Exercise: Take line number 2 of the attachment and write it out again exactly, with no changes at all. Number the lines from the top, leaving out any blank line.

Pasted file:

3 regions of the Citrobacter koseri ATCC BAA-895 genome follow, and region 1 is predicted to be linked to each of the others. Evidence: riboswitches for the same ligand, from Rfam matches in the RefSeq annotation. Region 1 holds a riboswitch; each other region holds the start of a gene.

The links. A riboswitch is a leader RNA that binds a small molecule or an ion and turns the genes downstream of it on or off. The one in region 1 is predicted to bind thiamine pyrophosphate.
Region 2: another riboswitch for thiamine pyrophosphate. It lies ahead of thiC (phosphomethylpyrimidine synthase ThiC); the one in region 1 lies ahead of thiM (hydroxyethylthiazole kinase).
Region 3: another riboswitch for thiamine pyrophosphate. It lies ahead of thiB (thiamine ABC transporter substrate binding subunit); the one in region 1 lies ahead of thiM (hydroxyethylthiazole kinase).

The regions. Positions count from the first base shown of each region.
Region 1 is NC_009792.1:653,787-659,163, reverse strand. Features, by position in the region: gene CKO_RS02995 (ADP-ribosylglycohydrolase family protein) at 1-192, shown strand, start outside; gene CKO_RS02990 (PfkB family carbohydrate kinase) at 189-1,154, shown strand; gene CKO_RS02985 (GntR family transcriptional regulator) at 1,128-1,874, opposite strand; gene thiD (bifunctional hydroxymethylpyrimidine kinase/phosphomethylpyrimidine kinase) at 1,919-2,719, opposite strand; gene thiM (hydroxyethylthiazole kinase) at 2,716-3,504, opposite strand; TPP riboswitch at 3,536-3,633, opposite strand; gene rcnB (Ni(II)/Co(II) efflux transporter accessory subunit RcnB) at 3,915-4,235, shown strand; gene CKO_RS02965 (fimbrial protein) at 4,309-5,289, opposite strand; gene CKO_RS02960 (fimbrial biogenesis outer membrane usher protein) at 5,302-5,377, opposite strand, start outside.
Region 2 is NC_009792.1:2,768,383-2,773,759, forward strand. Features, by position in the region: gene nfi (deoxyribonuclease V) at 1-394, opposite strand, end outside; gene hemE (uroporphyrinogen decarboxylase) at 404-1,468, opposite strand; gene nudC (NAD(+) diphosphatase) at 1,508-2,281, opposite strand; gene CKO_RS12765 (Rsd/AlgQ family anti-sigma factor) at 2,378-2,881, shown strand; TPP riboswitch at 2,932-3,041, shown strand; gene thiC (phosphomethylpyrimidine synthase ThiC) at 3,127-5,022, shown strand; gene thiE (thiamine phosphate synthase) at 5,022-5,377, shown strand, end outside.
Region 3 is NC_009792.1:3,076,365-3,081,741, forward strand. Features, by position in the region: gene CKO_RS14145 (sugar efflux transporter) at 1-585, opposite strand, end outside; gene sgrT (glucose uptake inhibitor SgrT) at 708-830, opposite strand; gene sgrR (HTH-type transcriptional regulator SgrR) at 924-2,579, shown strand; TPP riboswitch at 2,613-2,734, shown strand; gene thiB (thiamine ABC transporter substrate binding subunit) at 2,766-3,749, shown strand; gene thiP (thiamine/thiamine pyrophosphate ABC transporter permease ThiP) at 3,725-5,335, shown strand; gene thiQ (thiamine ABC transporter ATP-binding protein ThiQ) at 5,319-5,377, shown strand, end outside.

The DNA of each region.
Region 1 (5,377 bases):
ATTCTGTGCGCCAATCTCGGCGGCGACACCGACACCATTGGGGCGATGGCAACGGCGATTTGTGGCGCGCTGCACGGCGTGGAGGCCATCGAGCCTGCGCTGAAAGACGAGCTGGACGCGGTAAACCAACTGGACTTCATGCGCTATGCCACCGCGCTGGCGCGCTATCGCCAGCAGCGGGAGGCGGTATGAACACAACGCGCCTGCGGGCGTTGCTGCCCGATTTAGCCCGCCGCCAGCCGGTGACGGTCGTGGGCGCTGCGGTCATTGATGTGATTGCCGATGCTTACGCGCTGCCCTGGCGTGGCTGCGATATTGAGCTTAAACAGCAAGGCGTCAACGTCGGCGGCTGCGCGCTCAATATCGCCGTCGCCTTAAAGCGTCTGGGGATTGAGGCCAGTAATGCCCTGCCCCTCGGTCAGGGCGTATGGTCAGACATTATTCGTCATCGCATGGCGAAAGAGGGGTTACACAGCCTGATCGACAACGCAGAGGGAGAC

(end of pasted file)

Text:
The links. A riboswitch is a leader RNA that binds a small molecule or an ion and turns the genes downstream of it on or off. The one in region 1 is predicted to bind thiamine pyrophosphate.